This poses a serious risk, even if the debt has to be settled afterwards in the event of unjustified refunds. Suppose the press suggests that a company is in bad shape and that customers should quickly ask their money back. A serious liquidity drop can cause a company to effectively go bankrupt. In a B2B context, this can be avoided by concluding B2B mandates.

Secondly, it is the creditor bank that bears the risk. Suppose an account is frozen or no money is available, then the creditor's bank must refund the money. This is the reason why a bank must first give permission to the supplier to use the payment method by direct debit. Not any company can use direct debits. The bank will charge the creditor a few cents per direct debit in exchange for the service and the risk.

How to limit the risk as a supplier?

  • Automated direct debit process: Don't damage your customer's trust. Try to limit human interventions in the internal direct debit process to avoid errors and unjust collections. Make sure you have a clear view of the failed direct debits with their specific error code. This way you are immediately aware of possible refunds. In this case, it is best to react quickly and contact the customer at once. The follow-up of failed direct debits can easily be automated.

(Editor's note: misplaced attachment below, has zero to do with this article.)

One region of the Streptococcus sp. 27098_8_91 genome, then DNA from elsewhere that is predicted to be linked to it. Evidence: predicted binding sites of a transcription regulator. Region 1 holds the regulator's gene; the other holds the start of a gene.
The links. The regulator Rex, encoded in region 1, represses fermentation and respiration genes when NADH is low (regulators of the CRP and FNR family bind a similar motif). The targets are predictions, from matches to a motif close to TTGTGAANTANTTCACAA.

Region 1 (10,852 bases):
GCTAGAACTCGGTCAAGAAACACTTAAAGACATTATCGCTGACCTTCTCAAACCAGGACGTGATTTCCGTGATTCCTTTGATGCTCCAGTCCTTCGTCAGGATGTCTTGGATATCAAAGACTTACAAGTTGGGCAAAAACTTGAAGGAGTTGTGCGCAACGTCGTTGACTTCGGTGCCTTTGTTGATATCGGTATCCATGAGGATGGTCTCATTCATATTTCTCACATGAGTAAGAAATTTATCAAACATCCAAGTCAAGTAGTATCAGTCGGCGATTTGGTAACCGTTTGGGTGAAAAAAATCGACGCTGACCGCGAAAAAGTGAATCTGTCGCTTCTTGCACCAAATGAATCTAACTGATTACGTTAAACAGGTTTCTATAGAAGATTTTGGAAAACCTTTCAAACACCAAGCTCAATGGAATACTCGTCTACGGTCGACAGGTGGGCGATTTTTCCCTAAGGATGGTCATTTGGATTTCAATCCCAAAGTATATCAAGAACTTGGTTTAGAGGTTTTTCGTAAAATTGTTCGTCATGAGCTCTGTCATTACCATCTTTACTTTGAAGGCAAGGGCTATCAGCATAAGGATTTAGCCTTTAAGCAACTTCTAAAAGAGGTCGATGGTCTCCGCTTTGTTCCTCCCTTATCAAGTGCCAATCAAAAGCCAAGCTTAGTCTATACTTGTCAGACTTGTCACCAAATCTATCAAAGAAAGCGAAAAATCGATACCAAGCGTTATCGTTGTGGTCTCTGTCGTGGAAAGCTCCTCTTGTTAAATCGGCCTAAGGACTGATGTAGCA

• Legal CORE mandates: Make sure that the direct debit mandates are concluded legally in accordance with the EPC guidelines. Provide the necessary information and have the mandate document signed (online) by the debtor. This way, the refund period will be limited to 8 weeks.
  • B2B mandates: For business customers it is best to use B2B direct debit mandates. In this case, there is no refund right and therefore no risk.

Twikey helps companies with their direct debit process. Click here for a no-obligation consultation